Diabetes and Relationships

Having type 2 diabetes significantly changes your life and most certainly affects relationships, whether you’re single or married. Proper diabetes management requires a lot of attention and focus, not only from diabetic individuals but also from the people around them. Diabetes will surely have some effect on the relationships —In some cases, the effects may be small —but for others— diabetes can be an impending source of friction. It is important as to how we deal with the pressures of diabetes —that can make a real difference to the relationships that diabetics share with others, be it their spouse, friends, family, work colleagues or any of their acquaintances.

Emotional Impact of Diabetes on relationships

People diagnosed with diabetes may experience a wide range of emotions, including fear, anger, depression, denial and guilt. The emotional aspect of diabetes is just like a roller coaster with significant mood highs and lows. These emotional outbursts may significantly affect their relationships with their near and dear ones. For example—

  1. Being diagnosed with diabetes can be a traumatic moment and coming to terms with it can be a long process. Sometimes, even years after being diagnosed a diabetic might be asking him or herself —“why did this happen to me?” Such people often tend to become depressed and may turn abusive or otherwise totally introvert and reserved by limiting their acquaintances.
  2. The emotional strain of dealing with diabetes can cause stress and anxiety, as well as communication difficulties that can lead to dysfunction in relationships.
  3. Then there is the fear of complications of diabetes as the diabetic person may feel vulnerable at times. They can be tempted to withdraw themselves from reality and get isolated from others.
  4. Some people are very sensitive to hypoglycemia and may not know how to react. Sometimes they may react absurdly during and after episodes. I consider that —–patience and healthy communication is the key to vent out the emotional burden. Whether one or both partners in a relationship have diabetes, there are things that both of them can do to remain open and loving and strengthen their emotional bond, which in turn will help them navigate the changes that diabetes requires.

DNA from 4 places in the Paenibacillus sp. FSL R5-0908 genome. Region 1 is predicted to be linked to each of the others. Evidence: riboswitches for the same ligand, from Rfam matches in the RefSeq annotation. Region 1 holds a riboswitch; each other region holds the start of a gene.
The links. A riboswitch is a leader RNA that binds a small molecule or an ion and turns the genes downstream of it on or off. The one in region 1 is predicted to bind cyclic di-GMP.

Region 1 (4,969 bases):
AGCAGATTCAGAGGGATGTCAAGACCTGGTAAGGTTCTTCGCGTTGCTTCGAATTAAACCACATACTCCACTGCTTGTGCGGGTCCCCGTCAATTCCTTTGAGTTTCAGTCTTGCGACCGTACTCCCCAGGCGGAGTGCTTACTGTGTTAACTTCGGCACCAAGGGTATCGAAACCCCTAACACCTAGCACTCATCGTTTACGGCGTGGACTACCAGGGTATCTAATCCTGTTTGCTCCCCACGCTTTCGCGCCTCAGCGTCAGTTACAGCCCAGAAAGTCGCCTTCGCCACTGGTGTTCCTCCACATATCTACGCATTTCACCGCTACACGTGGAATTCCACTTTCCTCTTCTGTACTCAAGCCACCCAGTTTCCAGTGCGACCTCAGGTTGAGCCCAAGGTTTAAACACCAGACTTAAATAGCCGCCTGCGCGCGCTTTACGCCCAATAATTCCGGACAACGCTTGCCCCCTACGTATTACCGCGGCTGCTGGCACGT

Physical problems that may affect a relationship

Diabetics face a wide variety of problems affecting nearly every major body system. For instance — it raises the risk of developing high blood pressure, which puts further strain on your heart. There are kidney damage or vision damage possibilities if diabetes is uncontrolled. Constant fears may lead to stress and anxiety which may lead to sudden anger outbursts. People with diabetes tend to experience a decreased libido or the inability to be aroused, or be unable to have an orgasm. These problems can be caused because of circulation problems, medications, hormone imbalances, or nerve damage. Problems with intimacy can cause strife in a relationship. Women can get vaginal dryness with diabetes around menopause. This can result in painful intercourse. Men can have erectile dysfunction. In such situations— this may affect the level of desire a couple has for each other—– leading to many problems in the relationship.

For the solution—-I believe that—the best thing to do in this case—is to talk about it to each other and to get help. Sometimes it is good to discuss these issues with your physician as he can definitely suggest remedies. There are many medications on the market that can help men and women to make sexual intercourse more enjoyable. Hormone replacement therapy may help, and a woman can discuss these issues with her doctor or gynaecologist. Managing diabetes can help to keep the complications in check and such individuals can have a perfectly normal life and relationships.

The Financial Burden of Diabetes:

Other relationship issues can be the finances—-due to the high cost of medical care for a diabetic. Just like any other type of chronic illness is expensive, diabetes can be pretty draining on the pockets. It is a lifelong disease that will always have costs associated with it. The earlier the disease occurs, the more spending is associated with it. Also, the longer you have the disease, the more complications that you may develop from it. Again—If diabetes is out of control, then the financial burden can become great as health deteriorates and the complications of diabetes set in. The long term complications can indeed be devastating to patients and families and pose an undue financial burden.